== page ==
My take: No conclusive discovery of dark matter, but we couldn’t realistically expect that anyway. However, there are two events that, while not definitively dark matter, can’t be ruled out either. The announcement wasn’t earth-shattering, but it was nonetheless exciting. It was cool for me to be in on what may be the early stages of a big and important discovery, both by watching the announcement live and by being at the institution that hosts the experiment.
My semester is over, so I’m at home, sitting on my couch, watching the CDMS talk streaming live. Here’s some of my thoughts as I watch: Continue reading ‘Liveblogging CDMS Talk from My Couch’
UPDATE: Direct link to the streaming video of the announcement. Live blogging of the event at SLAC via JoAnne at Cosmic Variance.
You may have heard the wild rumors circulating around the physics blogosphere about the CDMS (Cryogenic Dark Matter Search) experiment taking place deep underground in an abandoned mine in northern Minnesota. The rumor (which apparently started with this post at Resonaances) took some unusual behavior by the CDMS team, combined with the rumor of an article being published in Nature, led many to speculate that they were planning to announce detection of dark matter.
It turns out that these rumors were overly dramatic — apparently there is no Nature article, and Priscilla Cushman from the University of Minnesota has downplayed the rumors, calling them “lots of smoke and not much fire.”
However, they are still making dual announcements today at 5 o’clock EST, one at SLAC and one at Fermilab, and one will be webcast here. So they have some sort of semi-major announcement, but that doesn’t necessarily mean a claim of detection. It could be a significant improvement on their experimental limits, or maybe detections at a level that doesn’t allow them to make any big claims. For more thoughts on what might be announced, and what it might mean, see this post.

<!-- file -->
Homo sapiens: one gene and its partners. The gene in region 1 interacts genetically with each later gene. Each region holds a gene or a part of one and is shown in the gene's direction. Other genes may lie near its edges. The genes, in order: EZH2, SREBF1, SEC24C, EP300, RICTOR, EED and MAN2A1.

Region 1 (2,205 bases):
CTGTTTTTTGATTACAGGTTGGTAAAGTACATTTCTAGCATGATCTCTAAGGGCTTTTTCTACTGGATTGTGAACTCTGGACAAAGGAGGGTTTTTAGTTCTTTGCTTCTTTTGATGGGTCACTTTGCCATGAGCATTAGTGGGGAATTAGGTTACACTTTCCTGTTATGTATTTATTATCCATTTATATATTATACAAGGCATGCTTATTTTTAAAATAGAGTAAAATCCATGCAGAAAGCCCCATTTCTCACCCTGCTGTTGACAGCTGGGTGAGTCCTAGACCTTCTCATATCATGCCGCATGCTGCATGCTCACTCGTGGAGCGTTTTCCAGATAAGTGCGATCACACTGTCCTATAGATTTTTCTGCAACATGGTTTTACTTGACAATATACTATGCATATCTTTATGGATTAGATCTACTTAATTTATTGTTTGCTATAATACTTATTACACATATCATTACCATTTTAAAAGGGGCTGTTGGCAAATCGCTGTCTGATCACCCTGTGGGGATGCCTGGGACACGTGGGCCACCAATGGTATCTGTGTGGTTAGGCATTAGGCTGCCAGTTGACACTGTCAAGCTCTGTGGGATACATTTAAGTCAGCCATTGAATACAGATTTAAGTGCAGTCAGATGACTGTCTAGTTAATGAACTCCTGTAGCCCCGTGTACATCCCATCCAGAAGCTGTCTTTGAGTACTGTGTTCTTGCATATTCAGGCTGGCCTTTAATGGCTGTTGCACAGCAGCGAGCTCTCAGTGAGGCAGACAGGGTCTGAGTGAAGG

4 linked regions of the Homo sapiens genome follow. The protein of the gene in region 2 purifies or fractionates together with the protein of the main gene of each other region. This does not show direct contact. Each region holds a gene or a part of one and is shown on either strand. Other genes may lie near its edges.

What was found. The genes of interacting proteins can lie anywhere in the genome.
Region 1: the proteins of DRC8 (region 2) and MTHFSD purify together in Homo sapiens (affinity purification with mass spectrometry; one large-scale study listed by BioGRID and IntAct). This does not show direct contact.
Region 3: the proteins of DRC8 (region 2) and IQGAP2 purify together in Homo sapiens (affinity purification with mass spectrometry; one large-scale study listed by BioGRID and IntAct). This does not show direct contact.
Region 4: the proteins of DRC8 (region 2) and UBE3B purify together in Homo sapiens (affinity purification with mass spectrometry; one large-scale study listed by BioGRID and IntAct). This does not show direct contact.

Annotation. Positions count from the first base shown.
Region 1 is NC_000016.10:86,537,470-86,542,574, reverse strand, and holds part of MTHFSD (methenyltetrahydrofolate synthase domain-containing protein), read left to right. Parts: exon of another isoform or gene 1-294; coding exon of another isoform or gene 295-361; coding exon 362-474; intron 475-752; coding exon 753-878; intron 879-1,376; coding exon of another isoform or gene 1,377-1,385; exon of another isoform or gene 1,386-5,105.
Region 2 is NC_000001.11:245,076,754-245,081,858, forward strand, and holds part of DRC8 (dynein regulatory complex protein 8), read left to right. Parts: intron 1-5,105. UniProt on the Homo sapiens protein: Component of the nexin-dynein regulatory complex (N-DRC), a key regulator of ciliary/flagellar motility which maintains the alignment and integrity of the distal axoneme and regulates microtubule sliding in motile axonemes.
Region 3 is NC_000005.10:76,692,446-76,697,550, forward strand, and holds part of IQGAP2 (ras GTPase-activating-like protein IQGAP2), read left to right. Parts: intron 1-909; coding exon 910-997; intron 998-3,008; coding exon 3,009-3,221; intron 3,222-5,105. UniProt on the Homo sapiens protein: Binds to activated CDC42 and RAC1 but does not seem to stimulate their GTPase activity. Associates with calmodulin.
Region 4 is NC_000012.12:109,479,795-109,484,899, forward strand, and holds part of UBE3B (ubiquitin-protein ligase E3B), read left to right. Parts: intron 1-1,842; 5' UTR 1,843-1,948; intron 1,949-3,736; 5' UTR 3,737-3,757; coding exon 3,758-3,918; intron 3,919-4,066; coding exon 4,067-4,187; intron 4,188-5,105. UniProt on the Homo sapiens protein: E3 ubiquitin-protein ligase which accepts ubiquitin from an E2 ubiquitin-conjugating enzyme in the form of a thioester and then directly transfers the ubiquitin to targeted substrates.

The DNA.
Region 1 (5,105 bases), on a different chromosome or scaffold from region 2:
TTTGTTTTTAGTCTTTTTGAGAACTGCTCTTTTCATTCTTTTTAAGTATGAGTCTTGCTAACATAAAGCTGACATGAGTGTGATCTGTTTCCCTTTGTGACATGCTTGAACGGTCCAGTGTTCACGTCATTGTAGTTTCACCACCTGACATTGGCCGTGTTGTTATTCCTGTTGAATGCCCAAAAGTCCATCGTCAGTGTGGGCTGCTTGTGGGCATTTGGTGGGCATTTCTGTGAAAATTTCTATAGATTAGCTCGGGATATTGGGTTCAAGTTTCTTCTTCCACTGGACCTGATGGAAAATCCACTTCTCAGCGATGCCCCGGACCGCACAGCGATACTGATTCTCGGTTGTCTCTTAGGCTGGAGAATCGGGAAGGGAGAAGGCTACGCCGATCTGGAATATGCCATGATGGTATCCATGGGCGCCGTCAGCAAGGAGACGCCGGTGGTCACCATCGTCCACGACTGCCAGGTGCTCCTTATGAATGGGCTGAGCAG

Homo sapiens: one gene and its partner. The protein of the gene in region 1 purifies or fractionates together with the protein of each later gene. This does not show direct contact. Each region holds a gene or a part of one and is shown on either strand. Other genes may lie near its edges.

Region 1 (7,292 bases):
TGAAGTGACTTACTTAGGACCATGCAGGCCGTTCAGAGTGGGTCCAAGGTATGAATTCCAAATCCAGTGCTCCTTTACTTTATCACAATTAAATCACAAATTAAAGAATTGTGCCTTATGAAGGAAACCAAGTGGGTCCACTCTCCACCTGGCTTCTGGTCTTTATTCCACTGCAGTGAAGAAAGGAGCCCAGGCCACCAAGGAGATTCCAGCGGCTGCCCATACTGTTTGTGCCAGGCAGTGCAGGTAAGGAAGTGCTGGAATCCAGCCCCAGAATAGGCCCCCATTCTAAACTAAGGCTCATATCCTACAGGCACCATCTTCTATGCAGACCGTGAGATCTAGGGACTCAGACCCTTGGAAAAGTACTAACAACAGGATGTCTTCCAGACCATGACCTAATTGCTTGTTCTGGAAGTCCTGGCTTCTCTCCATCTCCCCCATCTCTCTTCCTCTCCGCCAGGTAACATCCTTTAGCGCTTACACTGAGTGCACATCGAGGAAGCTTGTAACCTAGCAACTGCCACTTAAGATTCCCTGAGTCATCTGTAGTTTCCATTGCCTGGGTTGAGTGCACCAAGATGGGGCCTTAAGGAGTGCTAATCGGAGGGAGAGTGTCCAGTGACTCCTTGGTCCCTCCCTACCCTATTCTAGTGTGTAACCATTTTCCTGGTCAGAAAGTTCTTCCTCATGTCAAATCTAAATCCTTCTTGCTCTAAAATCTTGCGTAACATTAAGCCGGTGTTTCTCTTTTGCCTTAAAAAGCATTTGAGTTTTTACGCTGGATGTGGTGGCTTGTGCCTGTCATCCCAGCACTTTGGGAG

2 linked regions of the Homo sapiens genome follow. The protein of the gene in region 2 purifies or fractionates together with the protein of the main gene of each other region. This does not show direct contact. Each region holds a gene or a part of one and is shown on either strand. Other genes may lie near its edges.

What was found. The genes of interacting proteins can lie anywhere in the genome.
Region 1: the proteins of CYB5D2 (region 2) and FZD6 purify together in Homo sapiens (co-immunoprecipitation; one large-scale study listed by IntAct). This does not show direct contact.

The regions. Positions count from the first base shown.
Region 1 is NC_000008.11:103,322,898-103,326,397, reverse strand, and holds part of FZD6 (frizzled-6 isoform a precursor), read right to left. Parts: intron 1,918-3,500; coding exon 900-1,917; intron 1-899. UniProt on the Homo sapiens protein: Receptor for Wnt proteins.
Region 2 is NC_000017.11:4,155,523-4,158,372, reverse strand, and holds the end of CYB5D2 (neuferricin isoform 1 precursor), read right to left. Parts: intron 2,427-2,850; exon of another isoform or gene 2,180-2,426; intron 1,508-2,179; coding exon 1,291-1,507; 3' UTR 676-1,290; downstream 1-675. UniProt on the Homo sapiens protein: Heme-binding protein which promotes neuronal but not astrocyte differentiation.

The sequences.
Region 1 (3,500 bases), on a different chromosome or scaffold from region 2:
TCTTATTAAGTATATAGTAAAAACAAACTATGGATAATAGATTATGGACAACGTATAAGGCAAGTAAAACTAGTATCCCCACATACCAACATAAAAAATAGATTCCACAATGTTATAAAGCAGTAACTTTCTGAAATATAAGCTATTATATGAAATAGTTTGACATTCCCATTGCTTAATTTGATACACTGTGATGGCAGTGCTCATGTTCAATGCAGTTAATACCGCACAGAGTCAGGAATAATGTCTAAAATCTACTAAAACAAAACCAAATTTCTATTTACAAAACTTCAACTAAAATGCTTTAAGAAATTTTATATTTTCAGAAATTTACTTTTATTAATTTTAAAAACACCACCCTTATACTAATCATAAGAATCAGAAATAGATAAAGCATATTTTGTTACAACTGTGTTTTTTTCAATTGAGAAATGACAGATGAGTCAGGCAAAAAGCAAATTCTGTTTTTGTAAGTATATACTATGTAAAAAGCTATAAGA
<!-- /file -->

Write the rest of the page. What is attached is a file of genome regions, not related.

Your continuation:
And now for a little speculation of my own:
Continue reading ‘Rumors of the Dark Side’
Published December 15, 2009
Culture , Grad School
The other day, while chatting with some of my fellow grad students, the conversation, so I thought, turned to football. After a couple of my comments were met with no response, I realized that they were actually talking about the professional computer gaming league that they follow online. Somewhat embarrassed, I turned my attention back to my pizza and waited for the topic of conversation to turn back to physics.
Later, I laughed at the irony of this situation. You would think someone obsessed with Starcraft would be awkwardly left out of the football conversation, not the other way around. But it was just another thing that made me realize that I’m not like these nerds.
Don’t get me wrong. I’m a HUGE nerd. I’m a physics graduate student, and I write a blog about it. That’s enough for most of the population to put me stamp me with the NERD label. And I’m fine with that. I embrace my physics nerdiness.
But it’s the other interests that are generally assumed to go along with the math and science nerd stereotype where I fail to fit in. I only like the most mainstream of science fiction and fantasy (Star Wars and Harry Potter). Other than my Mario Kart skills and a brief obsession with Halo on my roommate’s XBox in college, I never really got into computer or video games. I never read comic books. I’m not all that interested in becoming technically adept in all the minutiae of computers. Yet these are all the interests of your classic nerd.
(These are not just stereotypes, by the way. I’m sure that you’ll find a statistically significant number of math/physics/computer science types like these things much more than I do.)
Continue reading ‘I’m Not That Kind of Nerd’
Published October 6, 2009
The Physics ArXiv Blog recently discussed a paper on the statistical problem with soccer tournaments. In particular, the authors note the problem that there is only a 28% chance that the “best team” won the most recent World Cup. They also point to the presence of intransitive triplets, or rock-paper-scissors type relationships where team A beats team B beats team C, who then beats team A. They cite these results to support their claim that single-elimination tournaments, and soccer games in general are a bad experiment to determine the best team.